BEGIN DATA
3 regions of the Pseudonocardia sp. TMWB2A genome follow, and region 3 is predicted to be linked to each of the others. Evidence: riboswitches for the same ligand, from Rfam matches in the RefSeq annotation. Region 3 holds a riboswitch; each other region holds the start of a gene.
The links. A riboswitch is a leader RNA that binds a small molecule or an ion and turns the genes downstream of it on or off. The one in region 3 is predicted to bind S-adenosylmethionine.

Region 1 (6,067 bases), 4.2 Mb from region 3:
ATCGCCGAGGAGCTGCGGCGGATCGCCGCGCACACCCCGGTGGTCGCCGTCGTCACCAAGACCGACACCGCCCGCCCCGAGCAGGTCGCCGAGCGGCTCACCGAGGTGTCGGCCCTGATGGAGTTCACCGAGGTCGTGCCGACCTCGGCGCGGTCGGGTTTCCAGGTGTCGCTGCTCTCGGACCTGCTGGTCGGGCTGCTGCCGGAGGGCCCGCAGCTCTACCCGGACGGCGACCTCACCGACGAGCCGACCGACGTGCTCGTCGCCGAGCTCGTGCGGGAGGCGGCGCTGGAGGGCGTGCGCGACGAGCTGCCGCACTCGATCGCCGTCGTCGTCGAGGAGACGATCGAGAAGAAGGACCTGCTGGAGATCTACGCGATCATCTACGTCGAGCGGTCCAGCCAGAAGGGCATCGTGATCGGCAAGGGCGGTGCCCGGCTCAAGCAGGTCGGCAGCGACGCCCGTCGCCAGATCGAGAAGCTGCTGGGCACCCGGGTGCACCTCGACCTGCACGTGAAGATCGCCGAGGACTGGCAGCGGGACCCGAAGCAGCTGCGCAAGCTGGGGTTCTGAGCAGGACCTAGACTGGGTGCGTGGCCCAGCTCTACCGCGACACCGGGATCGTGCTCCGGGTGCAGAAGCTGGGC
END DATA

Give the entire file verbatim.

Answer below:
3 regions of the Pseudonocardia sp. TMWB2A genome follow, and region 3 is predicted to be linked to each of the others. Evidence: riboswitches for the same ligand, from Rfam matches in the RefSeq annotation. Region 3 holds a riboswitch; each other region holds the start of a gene.
The links. A riboswitch is a leader RNA that binds a small molecule or an ion and turns the genes downstream of it on or off. The one in region 3 is predicted to bind S-adenosylmethionine.

Region 1 (6,067 bases), 4.2 Mb from region 3:
ATCGCCGAGGAGCTGCGGCGGATCGCCGCGCACACCCCGGTGGTCGCCGTCGTCACCAAGACCGACACCGCCCGCCCCGAGCAGGTCGCCGAGCGGCTCACCGAGGTGTCGGCCCTGATGGAGTTCACCGAGGTCGTGCCGACCTCGGCGCGGTCGGGTTTCCAGGTGTCGCTGCTCTCGGACCTGCTGGTCGGGCTGCTGCCGGAGGGCCCGCAGCTCTACCCGGACGGCGACCTCACCGACGAGCCGACCGACGTGCTCGTCGCCGAGCTCGTGCGGGAGGCGGCGCTGGAGGGCGTGCGCGACGAGCTGCCGCACTCGATCGCCGTCGTCGTCGAGGAGACGATCGAGAAGAAGGACCTGCTGGAGATCTACGCGATCATCTACGTCGAGCGGTCCAGCCAGAAGGGCATCGTGATCGGCAAGGGCGGTGCCCGGCTCAAGCAGGTCGGCAGCGACGCCCGTCGCCAGATCGAGAAGCTGCTGGGCACCCGGGTGCACCTCGACCTGCACGTGAAGATCGCCGAGGACTGGCAGCGGGACCCGAAGCAGCTGCGCAAGCTGGGGTTCTGAGCAGGACCTAGACTGGGTGCGTGGCCCAGCTCTACCGCGACACCGGGATCGTGCTCCGGGTGCAGAAGCTGGGC